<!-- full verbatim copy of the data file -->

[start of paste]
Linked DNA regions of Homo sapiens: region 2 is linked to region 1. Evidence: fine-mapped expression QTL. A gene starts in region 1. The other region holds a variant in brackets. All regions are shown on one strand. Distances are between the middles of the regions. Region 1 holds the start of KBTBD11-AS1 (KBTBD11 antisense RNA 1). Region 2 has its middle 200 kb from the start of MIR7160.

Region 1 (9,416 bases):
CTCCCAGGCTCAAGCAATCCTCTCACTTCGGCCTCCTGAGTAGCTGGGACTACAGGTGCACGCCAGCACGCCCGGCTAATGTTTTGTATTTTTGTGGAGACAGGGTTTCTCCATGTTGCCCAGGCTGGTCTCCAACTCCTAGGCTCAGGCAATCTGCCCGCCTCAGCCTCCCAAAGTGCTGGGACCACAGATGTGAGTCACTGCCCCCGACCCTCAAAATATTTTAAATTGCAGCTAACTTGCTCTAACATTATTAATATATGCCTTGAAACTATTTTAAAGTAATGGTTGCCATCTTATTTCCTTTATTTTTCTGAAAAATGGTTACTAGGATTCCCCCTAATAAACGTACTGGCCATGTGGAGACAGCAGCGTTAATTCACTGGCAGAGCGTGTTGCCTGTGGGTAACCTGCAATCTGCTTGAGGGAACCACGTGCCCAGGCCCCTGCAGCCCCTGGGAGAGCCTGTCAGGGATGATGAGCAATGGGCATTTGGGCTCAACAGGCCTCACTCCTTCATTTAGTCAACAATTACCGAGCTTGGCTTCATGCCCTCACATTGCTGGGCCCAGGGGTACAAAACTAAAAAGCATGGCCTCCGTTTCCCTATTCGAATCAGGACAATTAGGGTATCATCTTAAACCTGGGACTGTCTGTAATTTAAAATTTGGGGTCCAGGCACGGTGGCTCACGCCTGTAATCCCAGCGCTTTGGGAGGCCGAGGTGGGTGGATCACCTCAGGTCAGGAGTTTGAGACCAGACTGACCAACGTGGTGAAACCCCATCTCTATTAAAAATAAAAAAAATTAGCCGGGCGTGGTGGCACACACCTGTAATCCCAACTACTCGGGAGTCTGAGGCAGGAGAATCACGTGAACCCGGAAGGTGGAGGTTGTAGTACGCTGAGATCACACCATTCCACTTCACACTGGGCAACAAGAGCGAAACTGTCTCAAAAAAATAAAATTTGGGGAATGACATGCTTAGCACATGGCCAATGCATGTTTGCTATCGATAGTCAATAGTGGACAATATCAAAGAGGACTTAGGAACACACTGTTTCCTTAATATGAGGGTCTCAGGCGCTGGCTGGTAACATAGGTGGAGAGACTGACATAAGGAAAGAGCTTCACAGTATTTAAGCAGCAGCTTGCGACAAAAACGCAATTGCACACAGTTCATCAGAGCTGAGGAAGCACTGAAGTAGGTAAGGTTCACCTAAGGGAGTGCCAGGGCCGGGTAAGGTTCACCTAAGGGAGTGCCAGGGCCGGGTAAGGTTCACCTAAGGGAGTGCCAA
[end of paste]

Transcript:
Linked DNA regions of Homo sapiens: region 2 is linked to region 1. Evidence: fine-mapped expression QTL. A gene starts in region 1. The other region holds a variant in brackets. All regions are shown on one strand. Distances are between the middles of the regions. Region 1 holds the start of KBTBD11-AS1 (KBTBD11 antisense RNA 1). Region 2 has its middle 200 kb from the start of MIR7160.

Region 1 (9,416 bases):
CTCCCAGGCTCAAGCAATCCTCTCACTTCGGCCTCCTGAGTAGCTGGGACTACAGGTGCACGCCAGCACGCCCGGCTAATGTTTTGTATTTTTGTGGAGACAGGGTTTCTCCATGTTGCCCAGGCTGGTCTCCAACTCCTAGGCTCAGGCAATCTGCCCGCCTCAGCCTCCCAAAGTGCTGGGACCACAGATGTGAGTCACTGCCCCCGACCCTCAAAATATTTTAAATTGCAGCTAACTTGCTCTAACATTATTAATATATGCCTTGAAACTATTTTAAAGTAATGGTTGCCATCTTATTTCCTTTATTTTTCTGAAAAATGGTTACTAGGATTCCCCCTAATAAACGTACTGGCCATGTGGAGACAGCAGCGTTAATTCACTGGCAGAGCGTGTTGCCTGTGGGTAACCTGCAATCTGCTTGAGGGAACCACGTGCCCAGGCCCCTGCAGCCCCTGGGAGAGCCTGTCAGGGATGATGAGCAATGGGCATTTGGGCTCAACAGGCCTCACTCCTTCATTTAGTCAACAATTACCGAGCTTGGCTTCATGCCCTCACATTGCTGGGCCCAGGGGTACAAAACTAAAAAGCATGGCCTCCGTTTCCCTATTCGAATCAGGACAATTAGGGTATCATCTTAAACCTGGGACTGTCTGTAATTTAAAATTTGGGGTCCAGGCACGGTGGCTCACGCCTGTAATCCCAGCGCTTTGGGAGGCCGAGGTGGGTGGATCACCTCAGGTCAGGAGTTTGAGACCAGACTGACCAACGTGGTGAAACCCCATCTCTATTAAAAATAAAAAAAATTAGCCGGGCGTGGTGGCACACACCTGTAATCCCAACTACTCGGGAGTCTGAGGCAGGAGAATCACGTGAACCCGGAAGGTGGAGGTTGTAGTACGCTGAGATCACACCATTCCACTTCACACTGGGCAACAAGAGCGAAACTGTCTCAAAAAAATAAAATTTGGGGAATGACATGCTTAGCACATGGCCAATGCATGTTTGCTATCGATAGTCAATAGTGGACAATATCAAAGAGGACTTAGGAACACACTGTTTCCTTAATATGAGGGTCTCAGGCGCTGGCTGGTAACATAGGTGGAGAGACTGACATAAGGAAAGAGCTTCACAGTATTTAAGCAGCAGCTTGCGACAAAAACGCAATTGCACACAGTTCATCAGAGCTGAGGAAGCACTGAAGTAGGTAAGGTTCACCTAAGGGAGTGCCAGGGCCGGGTAAGGTTCACCTAAGGGAGTGCCAGGGCCGGGTAAGGTTCACCTAAGGGAGTGCCAA